I received an art therapy referral for Brittany, a 19-year-old on our pediatric hospice services living with a rare cancer that affects her connective and soft tissue. Ironically, the referral specifically stated she is not interested in making any art, but loves makeup.
The word “art” can be off-putting to a lot of people and can even prevent them from accepting art therapy services, so I was looking forward to working with someone with such a unique request. I reached out to Brittany’s mother to schedule a visit. Her mother reiterated early in our conversation that Brittany did not want to make any art, only makeup. I explained how I would respect Brittany’s wishes, that makeup is a creative outlet and our ultimate goal together is to use this creative expression to help support Brittany.
Moments matter. This phrase has been on my mind as I reflect lately on my work as a music therapist and as a hospice worker. From a simple smile and “good morning” to the woman sitting alone in her chair, to an entire team coming together to surprise a patient with a birthday party, I’ve seen how much this rings true.
My dog Sydney and I have been a pet therapy team with Journey Care for the last two years. When people think of therapy dogs most picture a little pup who will come lay quietly in their lap or on their bed. But when we arrive we can see the surprise in their eyes; Sydney is 80 pounds of labradoodle. Her size makes it easy for patients to reach her from their chair or bed. And people have shared that having a big dog lean on you is like getting a wonderful furry hug.
Many of us are familiar with a fabulous quote often attributed to William Shakespeare or Pablo Picasso:
“The meaning of life is to find your gift. The purpose of life is to give it away.”
The all-volunteer SOUL Harbour Ranch Animal Therapy Program has found our gift and we are happy to “give away” the unconditional love of our very special miniature therapy horses, miniature therapy donkeys and therapy dogs to JourneyCare and other organizations throughout the Chicago area!
Buttons is one of our trained, furry volunteers who provides affection and comfort to our patients and their families in their homes, assisted-living and care facilities, and at our CareCenters. What a good dog!
I'm Buttons, a JourneyCare therapy dog that works with Steve, my partner and owner. We've been a pet therapy team with JourneyCare for over six years. We bring joy, companionship and stress relief to comfort care patients who like animals or miss their own pets. We visit patients and their loved ones in the CareCenters, and at retirement homes, hospitals, assisted living facilities and their homes. Steve's first therapy dog was Annie, a golden retriever, and they were partners together for six years also.
My name is Colleen and this is my buddy Patches. We have the privilege of visiting JourneyCare’s Marshak Family Hospice CareCenter in Glenview as pet therapy dogs. We try to provide some comfort, companionship, physical contact and stress relief for hospice and palliative care patients, their families and visitors. Did you know that by giving patients and families something to look forward to, our visits can help improve their quality of life?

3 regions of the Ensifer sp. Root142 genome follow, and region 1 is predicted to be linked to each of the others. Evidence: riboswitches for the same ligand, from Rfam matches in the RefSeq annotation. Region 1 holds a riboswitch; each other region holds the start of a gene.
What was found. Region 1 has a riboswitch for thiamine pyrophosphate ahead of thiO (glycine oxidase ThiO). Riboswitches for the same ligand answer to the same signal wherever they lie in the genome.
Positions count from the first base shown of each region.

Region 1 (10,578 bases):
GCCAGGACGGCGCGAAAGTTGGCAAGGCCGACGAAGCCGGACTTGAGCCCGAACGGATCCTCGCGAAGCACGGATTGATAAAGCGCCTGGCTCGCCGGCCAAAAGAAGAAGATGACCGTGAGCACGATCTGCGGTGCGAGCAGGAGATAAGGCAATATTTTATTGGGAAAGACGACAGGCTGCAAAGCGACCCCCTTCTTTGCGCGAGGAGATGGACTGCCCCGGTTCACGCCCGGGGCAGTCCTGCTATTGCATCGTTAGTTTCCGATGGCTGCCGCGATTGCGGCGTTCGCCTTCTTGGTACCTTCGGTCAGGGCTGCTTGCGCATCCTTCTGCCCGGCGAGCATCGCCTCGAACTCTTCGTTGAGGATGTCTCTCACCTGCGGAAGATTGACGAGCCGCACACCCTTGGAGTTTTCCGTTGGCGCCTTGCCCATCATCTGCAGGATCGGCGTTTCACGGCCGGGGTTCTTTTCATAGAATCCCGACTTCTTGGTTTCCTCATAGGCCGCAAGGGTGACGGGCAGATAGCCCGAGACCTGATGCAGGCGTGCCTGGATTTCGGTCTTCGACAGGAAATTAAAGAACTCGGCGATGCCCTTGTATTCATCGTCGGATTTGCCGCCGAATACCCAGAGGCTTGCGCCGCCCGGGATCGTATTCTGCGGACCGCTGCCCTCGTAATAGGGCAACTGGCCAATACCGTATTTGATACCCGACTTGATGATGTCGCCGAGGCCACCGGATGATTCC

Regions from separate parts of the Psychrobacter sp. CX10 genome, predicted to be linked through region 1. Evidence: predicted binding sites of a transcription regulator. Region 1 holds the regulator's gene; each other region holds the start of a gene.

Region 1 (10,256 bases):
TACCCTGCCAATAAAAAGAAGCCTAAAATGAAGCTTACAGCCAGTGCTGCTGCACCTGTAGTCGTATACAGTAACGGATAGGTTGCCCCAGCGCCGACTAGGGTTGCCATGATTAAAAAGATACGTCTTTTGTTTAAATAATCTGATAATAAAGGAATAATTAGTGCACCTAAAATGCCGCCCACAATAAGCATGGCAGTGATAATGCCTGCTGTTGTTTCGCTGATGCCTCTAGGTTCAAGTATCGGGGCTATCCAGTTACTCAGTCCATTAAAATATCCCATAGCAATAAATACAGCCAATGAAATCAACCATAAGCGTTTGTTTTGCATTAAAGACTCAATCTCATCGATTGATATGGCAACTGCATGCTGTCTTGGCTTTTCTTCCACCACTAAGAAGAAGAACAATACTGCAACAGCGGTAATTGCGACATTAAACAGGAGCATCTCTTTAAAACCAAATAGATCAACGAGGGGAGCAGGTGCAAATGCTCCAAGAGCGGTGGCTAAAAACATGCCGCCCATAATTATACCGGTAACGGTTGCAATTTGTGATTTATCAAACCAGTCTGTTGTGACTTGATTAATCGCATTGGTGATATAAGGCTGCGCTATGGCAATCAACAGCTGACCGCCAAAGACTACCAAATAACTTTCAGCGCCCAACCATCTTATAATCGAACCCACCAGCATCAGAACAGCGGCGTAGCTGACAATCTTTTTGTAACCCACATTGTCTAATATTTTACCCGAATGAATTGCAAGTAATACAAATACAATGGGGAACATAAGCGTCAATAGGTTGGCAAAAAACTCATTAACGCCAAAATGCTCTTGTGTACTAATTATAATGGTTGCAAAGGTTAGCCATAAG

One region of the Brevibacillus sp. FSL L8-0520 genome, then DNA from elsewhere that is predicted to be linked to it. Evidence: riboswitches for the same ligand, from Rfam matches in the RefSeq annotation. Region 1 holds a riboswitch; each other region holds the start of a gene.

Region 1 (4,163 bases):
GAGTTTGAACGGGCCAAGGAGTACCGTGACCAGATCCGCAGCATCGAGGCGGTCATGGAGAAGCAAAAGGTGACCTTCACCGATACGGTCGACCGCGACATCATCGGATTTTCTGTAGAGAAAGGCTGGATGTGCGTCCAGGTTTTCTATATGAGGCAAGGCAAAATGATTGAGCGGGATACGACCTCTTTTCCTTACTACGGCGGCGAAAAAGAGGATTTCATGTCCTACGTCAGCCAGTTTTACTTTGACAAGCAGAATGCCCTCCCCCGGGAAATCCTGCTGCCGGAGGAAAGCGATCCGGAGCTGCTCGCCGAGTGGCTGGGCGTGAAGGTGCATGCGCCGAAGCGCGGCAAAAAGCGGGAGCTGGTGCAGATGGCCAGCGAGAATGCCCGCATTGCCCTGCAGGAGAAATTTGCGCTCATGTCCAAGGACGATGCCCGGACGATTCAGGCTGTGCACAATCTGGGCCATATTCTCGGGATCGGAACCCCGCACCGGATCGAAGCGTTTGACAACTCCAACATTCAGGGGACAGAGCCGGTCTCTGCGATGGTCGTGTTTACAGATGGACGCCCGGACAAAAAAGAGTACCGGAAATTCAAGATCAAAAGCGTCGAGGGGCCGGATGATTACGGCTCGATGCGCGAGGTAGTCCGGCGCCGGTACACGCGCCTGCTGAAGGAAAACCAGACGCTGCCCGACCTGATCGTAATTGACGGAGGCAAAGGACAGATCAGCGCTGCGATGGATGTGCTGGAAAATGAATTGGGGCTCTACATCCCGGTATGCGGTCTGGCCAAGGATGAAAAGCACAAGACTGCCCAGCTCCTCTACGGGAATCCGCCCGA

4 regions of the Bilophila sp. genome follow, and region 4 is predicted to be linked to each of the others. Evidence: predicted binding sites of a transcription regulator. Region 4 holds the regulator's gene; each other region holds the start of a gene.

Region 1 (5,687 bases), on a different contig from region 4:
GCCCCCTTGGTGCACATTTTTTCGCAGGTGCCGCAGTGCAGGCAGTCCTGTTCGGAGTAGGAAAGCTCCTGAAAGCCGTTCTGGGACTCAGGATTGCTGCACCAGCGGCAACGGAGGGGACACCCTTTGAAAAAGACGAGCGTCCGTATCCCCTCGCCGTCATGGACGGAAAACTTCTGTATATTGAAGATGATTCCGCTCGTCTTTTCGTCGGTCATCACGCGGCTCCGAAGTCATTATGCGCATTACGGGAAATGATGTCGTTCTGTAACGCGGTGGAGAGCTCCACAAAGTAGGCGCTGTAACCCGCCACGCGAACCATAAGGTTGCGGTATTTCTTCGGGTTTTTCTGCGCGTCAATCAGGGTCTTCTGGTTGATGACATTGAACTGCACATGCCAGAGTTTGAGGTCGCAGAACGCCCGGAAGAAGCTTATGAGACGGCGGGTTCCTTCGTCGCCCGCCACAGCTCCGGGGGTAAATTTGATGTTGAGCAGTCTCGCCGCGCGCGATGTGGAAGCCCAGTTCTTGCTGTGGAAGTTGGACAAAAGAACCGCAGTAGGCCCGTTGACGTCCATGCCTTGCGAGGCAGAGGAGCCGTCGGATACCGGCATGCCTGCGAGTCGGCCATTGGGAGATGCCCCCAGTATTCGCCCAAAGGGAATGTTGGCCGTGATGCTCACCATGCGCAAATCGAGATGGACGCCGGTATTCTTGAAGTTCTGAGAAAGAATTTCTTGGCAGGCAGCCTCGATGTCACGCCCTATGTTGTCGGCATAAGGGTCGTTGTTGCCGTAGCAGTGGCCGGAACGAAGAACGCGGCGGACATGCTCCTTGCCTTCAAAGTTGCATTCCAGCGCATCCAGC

I will always remember my hospice patient’s dog, Jack. Jack was a medium-sized, furry mutt, with all the friendliness of a well-loved and trained dog. My patient was a man who was deeply loved by family and friends... and his dog, Jack.
As the patient was dying, Jack was lying awake with his head on his front legs, under the patient’s bed. The family told me Jack had been there over 24 hours and was refusing to come out to eat or drink. Jack and his human friend were inseparable in life. And Jack stayed there, under the patient’s bed, until the funeral home arrived.
Last December I had the pleasure of visiting a retired artist and teacher. His advanced prostate cancer left him with pain throughout his body, and his bladder spasms and infections had helped to slowly cease his social life. He was referred to music therapy services to elevate his mood and lessen social isolation, to promote reminiscence, story-sharing, and life review, and to refocus him away from feelings of pain and discomfort. As with all clients who I see for music therapy, I have the wonderful challenge of finding how music interventions can assist in easing identified symptoms. Knowing that the brain can only take in so much information at once, using Brian’s* preferred music held his attention and engaged him in enjoyable and meaningful moments, pulling his focus away from his pain. The perception of his pain and discomfort lessened as we sang together and talked about the music he loved throughout his life.
Pelayia Limbos was an extraordinary artist. She was also my best friend, as well as my mother. Her paintings and photography reflect the many facets of her "core being." She was brilliant, pioneering, solid, modest, gentle, soft spoken, subtle, complex, honest and to put it simply – exceptional.
Her style was definitely her own. She was an individual, and she was completely authentic. I found it hard to imagine, however it’s true, that my mom did not believe the masses liked or appreciated her artwork! When I reminded her that someone had commented on the absence of a newsletter issue, or that a friend had just requested to be on her newsletter list (or when the deadline was missed, due to illness or life ... or that people were inquiring/still awaiting its arrival) … or when I tried to remind her that people purchased her paintings from her original art show many years ago ... or when I reminded her, “that it is always an honor... whenever people choose to hang an artist’s work in their home”... she consistently, modestly replied, “Oh, they are just being kind.”